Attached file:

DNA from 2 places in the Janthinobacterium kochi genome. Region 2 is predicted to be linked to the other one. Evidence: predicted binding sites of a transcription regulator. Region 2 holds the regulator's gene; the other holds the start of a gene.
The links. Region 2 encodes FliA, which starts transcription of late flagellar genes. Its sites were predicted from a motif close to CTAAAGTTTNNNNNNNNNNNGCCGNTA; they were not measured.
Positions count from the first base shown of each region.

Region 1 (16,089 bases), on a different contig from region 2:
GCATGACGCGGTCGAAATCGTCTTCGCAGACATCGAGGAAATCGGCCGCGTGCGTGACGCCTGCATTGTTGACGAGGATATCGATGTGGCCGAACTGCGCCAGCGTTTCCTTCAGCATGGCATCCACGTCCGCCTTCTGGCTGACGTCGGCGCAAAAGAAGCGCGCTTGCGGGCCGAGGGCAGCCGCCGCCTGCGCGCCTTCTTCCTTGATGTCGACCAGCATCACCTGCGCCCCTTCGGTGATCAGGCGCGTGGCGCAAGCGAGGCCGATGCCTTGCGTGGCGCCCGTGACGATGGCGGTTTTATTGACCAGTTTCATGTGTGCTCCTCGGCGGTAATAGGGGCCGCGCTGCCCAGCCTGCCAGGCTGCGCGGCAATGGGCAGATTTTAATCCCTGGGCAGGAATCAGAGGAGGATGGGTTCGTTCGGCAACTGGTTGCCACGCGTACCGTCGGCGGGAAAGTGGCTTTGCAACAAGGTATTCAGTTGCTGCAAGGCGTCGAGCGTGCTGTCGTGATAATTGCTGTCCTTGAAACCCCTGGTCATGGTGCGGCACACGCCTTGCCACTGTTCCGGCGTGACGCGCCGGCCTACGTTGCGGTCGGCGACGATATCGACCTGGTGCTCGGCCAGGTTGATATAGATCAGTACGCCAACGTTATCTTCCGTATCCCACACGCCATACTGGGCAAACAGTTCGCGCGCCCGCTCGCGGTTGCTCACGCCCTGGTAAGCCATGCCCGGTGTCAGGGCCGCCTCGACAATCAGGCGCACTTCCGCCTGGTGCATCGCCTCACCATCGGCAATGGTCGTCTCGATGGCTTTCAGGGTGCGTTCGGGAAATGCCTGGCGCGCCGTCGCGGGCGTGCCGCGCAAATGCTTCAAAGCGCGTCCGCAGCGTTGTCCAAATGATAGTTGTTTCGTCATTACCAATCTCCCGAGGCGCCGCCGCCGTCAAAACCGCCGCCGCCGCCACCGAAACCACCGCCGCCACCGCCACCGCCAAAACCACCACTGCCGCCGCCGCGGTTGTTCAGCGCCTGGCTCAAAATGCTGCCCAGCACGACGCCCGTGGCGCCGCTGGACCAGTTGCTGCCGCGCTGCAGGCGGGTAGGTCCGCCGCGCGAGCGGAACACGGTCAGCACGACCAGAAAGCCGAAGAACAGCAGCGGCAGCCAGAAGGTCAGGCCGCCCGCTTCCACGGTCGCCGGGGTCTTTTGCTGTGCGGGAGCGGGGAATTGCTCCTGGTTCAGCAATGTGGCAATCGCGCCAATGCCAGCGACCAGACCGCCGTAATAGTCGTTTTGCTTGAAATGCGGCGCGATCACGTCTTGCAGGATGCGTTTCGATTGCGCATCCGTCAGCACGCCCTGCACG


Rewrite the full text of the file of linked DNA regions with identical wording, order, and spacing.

DNA from 2 places in the Janthinobacterium kochi genome. Region 2 is predicted to be linked to the other one. Evidence: predicted binding sites of a transcription regulator. Region 2 holds the regulator's gene; the other holds the start of a gene.
The links. Region 2 encodes FliA, which starts transcription of late flagellar genes. Its sites were predicted from a motif close to CTAAAGTTTNNNNNNNNNNNGCCGNTA; they were not measured.
Positions count from the first base shown of each region.

Region 1 (16,089 bases), on a different contig from region 2:
GCATGACGCGGTCGAAATCGTCTTCGCAGACATCGAGGAAATCGGCCGCGTGCGTGACGCCTGCATTGTTGACGAGGATATCGATGTGGCCGAACTGCGCCAGCGTTTCCTTCAGCATGGCATCCACGTCCGCCTTCTGGCTGACGTCGGCGCAAAAGAAGCGCGCTTGCGGGCCGAGGGCAGCCGCCGCCTGCGCGCCTTCTTCCTTGATGTCGACCAGCATCACCTGCGCCCCTTCGGTGATCAGGCGCGTGGCGCAAGCGAGGCCGATGCCTTGCGTGGCGCCCGTGACGATGGCGGTTTTATTGACCAGTTTCATGTGTGCTCCTCGGCGGTAATAGGGGCCGCGCTGCCCAGCCTGCCAGGCTGCGCGGCAATGGGCAGATTTTAATCCCTGGGCAGGAATCAGAGGAGGATGGGTTCGTTCGGCAACTGGTTGCCACGCGTACCGTCGGCGGGAAAGTGGCTTTGCAACAAGGTATTCAGTTGCTGCAAGGCGTCGAGCGTGCTGTCGTGATAATTGCTGTCCTTGAAACCCCTGGTCATGGTGCGGCACACGCCTTGCCACTGTTCCGGCGTGACGCGCCGGCCTACGTTGCGGTCGGCGACGATATCGACCTGGTGCTCGGCCAGGTTGATATAGATCAGTACGCCAACGTTATCTTCCGTATCCCACACGCCATACTGGGCAAACAGTTCGCGCGCCCGCTCGCGGTTGCTCACGCCCTGGTAAGCCATGCCCGGTGTCAGGGCCGCCTCGACAATCAGGCGCACTTCCGCCTGGTGCATCGCCTCACCATCGGCAATGGTCGTCTCGATGGCTTTCAGGGTGCGTTCGGGAAATGCCTGGCGCGCCGTCGCGGGCGTGCCGCGCAAATGCTTCAAAGCGCGTCCGCAGCGTTGTCCAAATGATAGTTGTTTCGTCATTACCAATCTCCCGAGGCGCCGCCGCCGTCAAAACCGCCGCCGCCGCCACCGAAACCACCGCCGCCACCGCCACCGCCAAAACCACCACTGCCGCCGCCGCGGTTGTTCAGCGCCTGGCTCAAAATGCTGCCCAGCACGACGCCCGTGGCGCCGCTGGACCAGTTGCTGCCGCGCTGCAGGCGGGTAGGTCCGCCGCGCGAGCGGAACACGGTCAGCACGACCAGAAAGCCGAAGAACAGCAGCGGCAGCCAGAAGGTCAGGCCGCCCGCTTCCACGGTCGCCGGGGTCTTTTGCTGTGCGGGAGCGGGGAATTGCTCCTGGTTCAGCAATGTGGCAATCGCGCCAATGCCAGCGACCAGACCGCCGTAATAGTCGTTTTGCTTGAAATGCGGCGCGATCACGTCTTGCAGGATGCGTTTCGATTGCGCATCCGTCAGCACGCCCTGCACG